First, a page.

Android System Battery Drain Fix

Can You Use Any Charger With Any Cell Phone, Notebook, Camera, or Tablet? 

Every cell phone, notebook, and tablet seem to come with their own charger.  If you’re like me, you’ve probably compiled a number of chargers through the years.  So the question becomes: is it safe to use a charger with your phone, notebook, camera, or tablet computer that isn’t the original manufacturer’s charger that came with the device?

Kinds of Chargers

In this guide, we’ll concentrate on three types of chargers: laptop chargers, micro USB chargers (these are used with telephones, tablets, and cameras), and Apple Lightning Connectors.  While some devices have chargers using a slightly different head or charging cable, these are the most frequent.

Laptop chargers are rather unique to the device they include.  However, there may be some generic chargers which boast the ability to be interchanged between laptops.  This always requires changing of this charger”head” and might not be the optimal charging amperage or voltage for your device.

Micro USBs are designed to be interchangeable, and are standard in many smartphones, Android apparatus, and tablets.  Micro USB chargers typically have the same voltage, but may draw different amps.  I’ll explain this further later and how to know whether the charger is safe to use (based on its recorded amps and voltage).

Apple Lightning Connectors are standard on all new Apple devices, including iPads and iPods. For older devices using a 30-pin charge port, a connector can be used to control the Lightning Connector.

The Plugs Must Be The Same

In order for a charger to be used on another device, it’s important that the plug  of the charger (the”head”) fit securely into the charging port of the unit.  Micro USBs are the same across the board so far as charging heads, while laptop chargers are usually specific to both make and model.  However, the plug fitting firmly is just one part of this equation.

How Voltage and Amperage Matter

Somewhere on the power brick of the charger you will get a tag with the charger’s voltage (V) and amperage (A).  For other types of chargers, like a smartphone charger, this information is usually located at the bottom of the charger, where it would meet the wall.  For the device you’re attempting to charge, the voltage and amperage required will be seen on the battery that came with the device or on the company’s website.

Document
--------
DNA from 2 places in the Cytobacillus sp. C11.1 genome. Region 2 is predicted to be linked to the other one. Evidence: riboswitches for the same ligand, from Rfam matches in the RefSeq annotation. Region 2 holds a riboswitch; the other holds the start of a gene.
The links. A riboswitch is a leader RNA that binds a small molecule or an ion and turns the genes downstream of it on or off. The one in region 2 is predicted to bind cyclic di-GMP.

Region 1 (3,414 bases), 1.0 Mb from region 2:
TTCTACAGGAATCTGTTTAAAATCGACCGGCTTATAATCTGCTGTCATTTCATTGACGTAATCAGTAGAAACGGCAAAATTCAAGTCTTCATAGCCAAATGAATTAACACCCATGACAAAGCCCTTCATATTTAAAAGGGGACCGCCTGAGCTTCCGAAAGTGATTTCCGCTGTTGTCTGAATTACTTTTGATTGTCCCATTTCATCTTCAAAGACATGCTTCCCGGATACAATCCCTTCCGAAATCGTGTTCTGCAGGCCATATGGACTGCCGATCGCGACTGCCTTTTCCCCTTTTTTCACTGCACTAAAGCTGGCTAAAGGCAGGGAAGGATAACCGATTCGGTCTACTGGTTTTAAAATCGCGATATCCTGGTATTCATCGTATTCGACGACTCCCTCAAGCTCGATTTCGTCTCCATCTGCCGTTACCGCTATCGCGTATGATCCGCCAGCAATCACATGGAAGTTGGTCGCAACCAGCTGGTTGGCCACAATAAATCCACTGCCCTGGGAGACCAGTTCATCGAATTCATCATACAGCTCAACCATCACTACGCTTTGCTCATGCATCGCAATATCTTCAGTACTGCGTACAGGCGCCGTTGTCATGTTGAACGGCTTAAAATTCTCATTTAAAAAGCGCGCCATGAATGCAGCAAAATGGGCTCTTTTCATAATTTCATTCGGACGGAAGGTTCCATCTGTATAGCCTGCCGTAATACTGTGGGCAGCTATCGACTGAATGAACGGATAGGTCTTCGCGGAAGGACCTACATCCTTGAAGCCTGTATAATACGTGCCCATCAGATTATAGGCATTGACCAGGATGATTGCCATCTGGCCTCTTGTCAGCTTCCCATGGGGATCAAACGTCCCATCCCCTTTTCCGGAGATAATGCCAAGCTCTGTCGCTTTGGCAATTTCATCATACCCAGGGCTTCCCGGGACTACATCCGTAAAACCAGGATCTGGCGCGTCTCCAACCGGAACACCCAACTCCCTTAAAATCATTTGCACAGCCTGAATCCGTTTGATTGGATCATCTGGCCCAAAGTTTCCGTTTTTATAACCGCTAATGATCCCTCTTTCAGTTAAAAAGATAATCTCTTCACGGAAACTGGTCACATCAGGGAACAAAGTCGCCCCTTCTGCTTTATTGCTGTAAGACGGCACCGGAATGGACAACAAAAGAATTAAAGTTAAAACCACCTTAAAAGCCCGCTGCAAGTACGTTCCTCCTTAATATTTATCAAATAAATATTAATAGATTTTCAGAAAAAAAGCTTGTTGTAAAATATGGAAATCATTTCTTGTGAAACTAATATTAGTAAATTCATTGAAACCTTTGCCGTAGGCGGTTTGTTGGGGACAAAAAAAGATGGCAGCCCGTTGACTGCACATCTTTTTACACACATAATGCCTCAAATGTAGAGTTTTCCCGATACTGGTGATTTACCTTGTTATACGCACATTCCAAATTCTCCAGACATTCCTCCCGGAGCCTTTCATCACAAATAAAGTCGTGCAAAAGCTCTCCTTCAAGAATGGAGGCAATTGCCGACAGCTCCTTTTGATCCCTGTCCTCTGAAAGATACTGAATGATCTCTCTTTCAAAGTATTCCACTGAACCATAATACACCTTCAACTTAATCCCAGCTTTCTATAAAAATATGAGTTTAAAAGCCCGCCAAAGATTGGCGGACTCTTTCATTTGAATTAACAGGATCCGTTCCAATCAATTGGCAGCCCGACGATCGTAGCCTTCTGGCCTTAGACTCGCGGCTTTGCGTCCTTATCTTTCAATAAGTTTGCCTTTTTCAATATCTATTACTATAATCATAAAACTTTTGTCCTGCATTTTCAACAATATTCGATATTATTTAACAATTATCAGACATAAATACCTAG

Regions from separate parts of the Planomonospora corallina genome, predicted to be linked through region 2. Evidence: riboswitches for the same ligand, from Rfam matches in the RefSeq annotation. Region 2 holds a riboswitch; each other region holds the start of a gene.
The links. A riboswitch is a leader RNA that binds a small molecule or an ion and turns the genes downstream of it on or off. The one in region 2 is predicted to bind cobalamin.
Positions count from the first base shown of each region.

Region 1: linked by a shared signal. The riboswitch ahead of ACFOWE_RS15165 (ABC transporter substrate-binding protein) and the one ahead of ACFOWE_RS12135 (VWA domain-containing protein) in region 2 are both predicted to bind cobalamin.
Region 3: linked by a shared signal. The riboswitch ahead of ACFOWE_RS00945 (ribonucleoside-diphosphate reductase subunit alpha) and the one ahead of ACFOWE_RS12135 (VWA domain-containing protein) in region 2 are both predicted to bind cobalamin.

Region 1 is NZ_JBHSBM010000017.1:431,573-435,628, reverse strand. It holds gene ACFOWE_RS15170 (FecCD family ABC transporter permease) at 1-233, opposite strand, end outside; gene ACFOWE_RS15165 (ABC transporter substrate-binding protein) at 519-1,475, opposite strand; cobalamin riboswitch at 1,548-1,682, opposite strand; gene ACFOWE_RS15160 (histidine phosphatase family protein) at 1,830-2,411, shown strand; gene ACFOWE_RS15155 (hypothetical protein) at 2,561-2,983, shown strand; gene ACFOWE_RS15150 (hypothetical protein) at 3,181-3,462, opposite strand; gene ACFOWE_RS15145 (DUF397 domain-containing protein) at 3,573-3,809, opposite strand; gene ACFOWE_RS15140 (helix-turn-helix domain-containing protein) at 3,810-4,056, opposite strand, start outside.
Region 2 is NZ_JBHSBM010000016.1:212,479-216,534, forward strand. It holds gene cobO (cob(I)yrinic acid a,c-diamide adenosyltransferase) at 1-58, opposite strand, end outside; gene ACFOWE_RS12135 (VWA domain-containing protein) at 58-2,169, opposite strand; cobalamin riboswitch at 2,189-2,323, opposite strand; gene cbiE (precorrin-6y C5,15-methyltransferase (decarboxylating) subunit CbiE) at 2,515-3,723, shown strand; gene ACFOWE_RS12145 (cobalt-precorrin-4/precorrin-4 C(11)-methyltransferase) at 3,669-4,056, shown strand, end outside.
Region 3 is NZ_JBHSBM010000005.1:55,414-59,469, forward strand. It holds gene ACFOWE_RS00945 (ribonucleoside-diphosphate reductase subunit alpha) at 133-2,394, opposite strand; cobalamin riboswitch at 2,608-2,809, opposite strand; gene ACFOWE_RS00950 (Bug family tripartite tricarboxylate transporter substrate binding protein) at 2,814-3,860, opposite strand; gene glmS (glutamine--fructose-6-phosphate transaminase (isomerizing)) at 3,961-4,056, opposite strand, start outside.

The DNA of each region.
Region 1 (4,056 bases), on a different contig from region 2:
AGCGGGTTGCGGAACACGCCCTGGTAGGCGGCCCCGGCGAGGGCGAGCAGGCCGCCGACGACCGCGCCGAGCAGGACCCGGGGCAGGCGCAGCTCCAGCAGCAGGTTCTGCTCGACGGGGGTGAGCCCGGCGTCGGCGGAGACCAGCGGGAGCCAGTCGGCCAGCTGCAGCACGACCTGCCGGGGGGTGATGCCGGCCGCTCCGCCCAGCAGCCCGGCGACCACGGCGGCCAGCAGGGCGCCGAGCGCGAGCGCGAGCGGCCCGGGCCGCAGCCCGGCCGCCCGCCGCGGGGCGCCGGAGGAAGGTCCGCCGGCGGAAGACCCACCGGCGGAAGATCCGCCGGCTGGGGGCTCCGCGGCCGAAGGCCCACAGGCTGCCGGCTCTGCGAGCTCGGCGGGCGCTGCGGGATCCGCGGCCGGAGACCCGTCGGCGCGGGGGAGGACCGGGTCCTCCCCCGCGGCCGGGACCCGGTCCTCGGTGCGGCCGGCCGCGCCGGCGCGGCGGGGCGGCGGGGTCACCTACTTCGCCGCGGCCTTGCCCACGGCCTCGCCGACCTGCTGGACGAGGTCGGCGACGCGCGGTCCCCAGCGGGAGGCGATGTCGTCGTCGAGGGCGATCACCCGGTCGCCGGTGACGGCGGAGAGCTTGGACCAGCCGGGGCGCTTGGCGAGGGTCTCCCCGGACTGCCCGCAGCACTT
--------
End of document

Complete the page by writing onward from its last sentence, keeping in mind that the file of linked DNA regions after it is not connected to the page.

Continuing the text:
Voltage is how much power the charger will draw in the device, or just how much is being”pushed” into the apparatus by the charger.  A phone will usually pull up to around 5V, though a laptop can pull up to 25V.  A charger must equal the voltage required by the device.  This is important: drawing too high of a voltage could short out the device and possibly even begin a fire, while too low a voltage will fail to charge the battery.

Amperage is how quickly power is”pulled” to the apparatus, or how much power is used by the device.  The quantity of volts will never change, but the quantity of amps that the device pulls may change based on how hard the device is working.  The number that you find on the battery that came with your device will be the maximum amount of amps that may be pulled from the device.  The number found on the charger is how many amps can be pulled at once. To be able to swap chargers, the amp number on the charger must equal or exceed the amp number listed on the device’s battery. If a unit is paired with a charger that cannot support the amp necessity, it can burn out the power source and kill the apparatus.

So for those who have a modern USB device (smart phone, tablet, or camera) you can plug into a high-amperage USB port and enjoy faster charging (so long as the voltage is equal).  *Site Note: if you have an older device, it may not work with USB interfaces that employ the new Battery Charging Specification.

If The Micro USB  Charger’s Voltage Isn’t 5v…

Some devices may have their voltage recorded using a plus/minus on it like this: 5v +- 5%.  If this is true, you may use a charger rated at 4.75 to 5.25v because that rating is telling you is that the device can take 5v minus 5 percent of 5v = 4.75 volts  OR  5v and 5% of 5v = 5.25 volts.  So this means anything between 4.75 t0 5.25v is safe to use (so long as the amperage of the charger is equivalent to or greater than the device’s listed amperage).

An interesting thing to note is chargers provide a higher voltage than the batteries they charge.  That’s pretty much how they operate.  There has to be a voltage differential to generate the necessary current flow in the correct direction to charge the battery.  When you look at your vehicle, it has a 12V battery, but typical alternators provide 13.8 to 14.4V charging voltage to the battery.

The problem with knockoffs, especially cheap knockoffs, is they often don’t support the energy needs of the apparatus, or aren’t built to maintain a steady flow securely.  Overall, it’s better to stay with the charger designed for the device you’re using.

Now You Know How To Safely & Effectively Swap Chargers

I hope this article was able to assist you.  Now you know how to safely and efficiently use a charger that did not include your smart phone, notebook, camera, tabletcomputer, or other apparatus.  Be sure to follow exactly what we said and you should be good to go!